April 21, 2007

L.A. County violated state's open meetings law


From the Los Angeles Times
Legal experts say L.A. County violated state's open meetings law
By Jack Leonard and Susannah Rosenblatt
Times Staff Writers

April 21, 2007

The Los Angeles County Board of Supervisors, long criticized for conducting public business behind closed doors, violated the state's open meetings law earlier this week when members privately selected a headhunting firm to find a new top manager, according to several open-government experts.

The board unanimously voted during a closed meeting on Tuesday to negotiate a recruitment contract with Ralph Andersen & Associates. Legal experts said the state's Ralph M. Brown Act requires such discussions to be held in public.

The board's decision was made as the district attorney's office investigates a separate allegation that supervisors violated the Brown Act three weeks ago. Prosecutors launched their probe after a member of the public complained that the board tried to discuss in private the federal government's decision to continue funding for Martin Luther King Jr.-Harbor Hospital.

"I think their track record as to recognizing their responsibility to the public is really a miserable one," said Rich McKee, an open-government activist who has successfully sued the county and other public agencies for violating the Brown Act.

Supervisor Zev Yaroslavsky, who chairs the board, said he and his colleagues relied on the advice of their county counsel, who told them their actions were legal. He noted that supervisors ultimately discussed the hospital funding issue in public.

"I think that the board has expended a lot of time, energy and resources to comply with the Brown Act," Yaroslavsky said. "It doesn't mean that you're perfect, but I think the county has done a far better job than it has done in the past and a far better job than many local government entities are doing."

The controversy comes at a time of growing concern about secrecy in California government. Open-government activists complain that a recent Supreme Court decision has prompted closings of police disciplinary hearings, and an attorney general's opinion has limited the information prosecutors can release about criminal cases.

There are few sanctions for public agencies that break the state's open meetings law. Prosecutors rarely file charges against public officials accused of discussing public matters in secret. The usual remedy is for prosecutors or members of the public to file suit to invalidate the vote. A judge can order the guilty agency to pay a plaintiff's legal fees.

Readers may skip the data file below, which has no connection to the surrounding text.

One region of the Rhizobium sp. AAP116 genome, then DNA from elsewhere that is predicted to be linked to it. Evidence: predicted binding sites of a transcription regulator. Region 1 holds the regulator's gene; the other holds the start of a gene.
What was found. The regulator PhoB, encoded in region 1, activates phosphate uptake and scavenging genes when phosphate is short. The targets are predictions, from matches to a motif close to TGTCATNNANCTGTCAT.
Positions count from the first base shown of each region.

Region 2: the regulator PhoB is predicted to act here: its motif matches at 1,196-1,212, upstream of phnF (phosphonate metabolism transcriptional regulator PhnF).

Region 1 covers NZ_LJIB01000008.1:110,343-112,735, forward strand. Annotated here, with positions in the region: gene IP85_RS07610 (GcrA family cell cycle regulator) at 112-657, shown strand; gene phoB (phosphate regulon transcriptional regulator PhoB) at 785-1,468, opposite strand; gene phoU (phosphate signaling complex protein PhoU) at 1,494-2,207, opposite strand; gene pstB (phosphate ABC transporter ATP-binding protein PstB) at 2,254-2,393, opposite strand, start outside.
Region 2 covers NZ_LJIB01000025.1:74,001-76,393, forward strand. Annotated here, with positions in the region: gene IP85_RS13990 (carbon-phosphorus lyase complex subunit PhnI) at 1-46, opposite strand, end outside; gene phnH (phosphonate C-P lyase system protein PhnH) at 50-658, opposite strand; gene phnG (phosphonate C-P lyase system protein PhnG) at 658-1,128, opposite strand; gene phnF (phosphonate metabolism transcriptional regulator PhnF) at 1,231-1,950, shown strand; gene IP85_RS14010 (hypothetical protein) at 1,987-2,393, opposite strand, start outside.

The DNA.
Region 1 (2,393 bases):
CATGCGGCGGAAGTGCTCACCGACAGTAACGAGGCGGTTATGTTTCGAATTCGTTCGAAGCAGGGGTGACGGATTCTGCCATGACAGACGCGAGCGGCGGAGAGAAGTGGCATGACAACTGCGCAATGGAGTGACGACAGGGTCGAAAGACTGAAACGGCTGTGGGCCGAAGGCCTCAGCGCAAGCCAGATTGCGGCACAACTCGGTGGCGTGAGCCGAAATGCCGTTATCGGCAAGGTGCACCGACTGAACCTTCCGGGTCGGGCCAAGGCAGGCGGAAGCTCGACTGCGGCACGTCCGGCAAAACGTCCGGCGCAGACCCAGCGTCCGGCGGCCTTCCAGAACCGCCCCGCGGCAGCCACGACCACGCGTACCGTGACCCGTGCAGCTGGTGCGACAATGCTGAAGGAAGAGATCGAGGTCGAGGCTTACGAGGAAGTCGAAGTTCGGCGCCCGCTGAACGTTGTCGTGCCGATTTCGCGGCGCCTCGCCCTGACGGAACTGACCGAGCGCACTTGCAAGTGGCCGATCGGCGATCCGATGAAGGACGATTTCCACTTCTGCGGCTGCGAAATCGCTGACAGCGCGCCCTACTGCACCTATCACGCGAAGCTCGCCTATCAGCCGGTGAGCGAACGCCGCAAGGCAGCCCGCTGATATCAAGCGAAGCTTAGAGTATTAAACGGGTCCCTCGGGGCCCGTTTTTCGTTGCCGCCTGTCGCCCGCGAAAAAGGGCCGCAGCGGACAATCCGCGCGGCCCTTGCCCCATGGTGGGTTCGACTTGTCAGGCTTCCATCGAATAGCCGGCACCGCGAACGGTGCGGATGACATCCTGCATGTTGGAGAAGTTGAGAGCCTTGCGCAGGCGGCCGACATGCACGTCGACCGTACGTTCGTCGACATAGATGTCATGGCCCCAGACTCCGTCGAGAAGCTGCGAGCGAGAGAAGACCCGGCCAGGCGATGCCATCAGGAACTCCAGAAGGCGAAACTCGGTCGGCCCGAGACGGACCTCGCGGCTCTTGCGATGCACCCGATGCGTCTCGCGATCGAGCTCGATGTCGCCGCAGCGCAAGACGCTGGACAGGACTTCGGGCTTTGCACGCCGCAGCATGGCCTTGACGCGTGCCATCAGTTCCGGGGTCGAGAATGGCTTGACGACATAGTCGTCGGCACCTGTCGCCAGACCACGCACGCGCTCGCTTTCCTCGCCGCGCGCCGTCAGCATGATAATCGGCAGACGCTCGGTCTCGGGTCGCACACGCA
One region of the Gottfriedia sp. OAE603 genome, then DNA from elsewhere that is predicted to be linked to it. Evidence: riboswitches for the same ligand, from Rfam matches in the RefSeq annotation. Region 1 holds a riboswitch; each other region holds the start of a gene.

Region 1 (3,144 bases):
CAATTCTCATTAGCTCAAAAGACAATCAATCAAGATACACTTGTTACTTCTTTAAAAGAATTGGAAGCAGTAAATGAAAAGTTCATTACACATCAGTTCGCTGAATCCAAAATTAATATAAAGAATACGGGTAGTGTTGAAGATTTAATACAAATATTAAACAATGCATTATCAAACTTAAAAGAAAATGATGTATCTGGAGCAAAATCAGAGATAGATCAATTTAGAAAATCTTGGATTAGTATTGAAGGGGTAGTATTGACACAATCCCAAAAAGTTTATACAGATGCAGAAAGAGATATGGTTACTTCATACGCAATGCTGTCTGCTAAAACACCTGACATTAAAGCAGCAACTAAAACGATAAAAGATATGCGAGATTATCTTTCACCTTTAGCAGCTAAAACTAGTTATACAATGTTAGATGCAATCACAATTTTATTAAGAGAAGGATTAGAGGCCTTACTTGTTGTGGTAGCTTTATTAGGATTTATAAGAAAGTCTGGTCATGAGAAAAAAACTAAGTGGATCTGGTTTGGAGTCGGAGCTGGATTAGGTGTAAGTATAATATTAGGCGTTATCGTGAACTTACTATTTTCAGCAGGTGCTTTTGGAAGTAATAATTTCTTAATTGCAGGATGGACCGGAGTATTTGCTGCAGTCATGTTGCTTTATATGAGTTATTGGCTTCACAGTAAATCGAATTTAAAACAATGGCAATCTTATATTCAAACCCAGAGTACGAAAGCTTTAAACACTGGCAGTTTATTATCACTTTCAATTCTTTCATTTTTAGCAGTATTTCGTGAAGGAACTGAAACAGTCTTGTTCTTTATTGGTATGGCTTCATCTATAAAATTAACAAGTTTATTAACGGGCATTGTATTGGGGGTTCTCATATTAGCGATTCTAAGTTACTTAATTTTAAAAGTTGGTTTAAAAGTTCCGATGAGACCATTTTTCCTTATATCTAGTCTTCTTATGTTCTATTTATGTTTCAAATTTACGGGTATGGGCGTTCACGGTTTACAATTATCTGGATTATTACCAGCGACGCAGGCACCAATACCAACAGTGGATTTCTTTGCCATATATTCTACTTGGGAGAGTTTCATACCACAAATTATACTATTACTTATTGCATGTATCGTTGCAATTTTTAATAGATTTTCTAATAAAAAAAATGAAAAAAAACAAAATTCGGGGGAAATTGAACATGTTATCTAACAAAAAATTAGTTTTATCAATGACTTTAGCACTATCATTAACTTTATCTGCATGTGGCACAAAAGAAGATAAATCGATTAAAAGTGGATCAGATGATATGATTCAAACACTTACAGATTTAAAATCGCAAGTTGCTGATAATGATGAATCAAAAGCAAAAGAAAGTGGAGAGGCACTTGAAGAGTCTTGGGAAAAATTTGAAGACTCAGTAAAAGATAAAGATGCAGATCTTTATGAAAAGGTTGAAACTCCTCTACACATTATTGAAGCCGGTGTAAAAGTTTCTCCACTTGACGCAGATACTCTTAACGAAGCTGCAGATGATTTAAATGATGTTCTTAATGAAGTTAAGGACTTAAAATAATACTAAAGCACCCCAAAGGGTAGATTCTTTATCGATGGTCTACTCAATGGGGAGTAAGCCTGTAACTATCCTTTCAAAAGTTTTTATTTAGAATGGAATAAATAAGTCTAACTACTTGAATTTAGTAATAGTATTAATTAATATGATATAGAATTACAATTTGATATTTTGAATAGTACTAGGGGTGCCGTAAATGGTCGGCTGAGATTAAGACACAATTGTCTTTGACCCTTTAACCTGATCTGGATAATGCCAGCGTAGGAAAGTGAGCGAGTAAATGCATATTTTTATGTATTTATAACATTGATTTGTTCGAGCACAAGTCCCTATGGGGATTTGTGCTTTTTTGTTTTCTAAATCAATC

County supervisors have a mixed record on Brown Act compliance. In 2001, they voted in closed session to instruct lawyers to block a ballot initiative that sought higher wages for workers who cared for disabled people. McKee and The Times sued. A state appellate court ruled that the board broke the law and tried to conceal it.

In 2004, Dist. Atty. Steve Cooley concluded that supervisors violated the law when they met privately and decided to close the trauma center at Martin Luther King Jr./Drew Medical Center. The Times sued again.

But a Superior Court judge disagreed with Cooley, ruling that the board was justified in privately discussing the trauma unit's fate as it grappled with threats from federal health inspectors to pull about $200 million in funding.

In the most recent episode, county supervisors met Tuesday morning to privately discuss the choice of a recruitment firm to find candidates to replace Chief Administrative Officer David Janssen. Earlier this year, the county offered the CAO job to two candidates, only to be rejected by both.

Some supervisors had criticized the county's approach to finding candidates. So, though the board rarely interviews recruitment firms, Janssen said supervisors wanted to be involved. Officials from two headhunting firms spoke during the meeting before the board made its selection, Janssen said.

The Brown Act prohibits elected bodies from privately discussing issues that involve an independent contractor, unless the contractor is working as a county employee.

County Counsel Raymond G. Fortner Jr. said the county's decision complied with state law because the recruitment firm will perform work similar to that of a county human resources employee. "They're doing essentially what county staff are doing or can do," Fortner said. "It's a short-term, temporary item."

But several 1st Amendment lawyers said they doubted such an explanation would hold up in court and described the board's action as a violation of the law.

"I think that the county counsel's position is dead wrong," said James Chadwick, a partner with Sheppard Mullin in San Francisco. "It's one of the clearer examples of a violation of the Brown Act that I've heard."

Terry Francke, author of a book about the Brown Act and general counsel for Californians Aware, a nonprofit open-government group, agreed.

"If they knew they were going to talk about independent contractor recruiting firms," he said, "they should have recognized right away that that should have been in open session."



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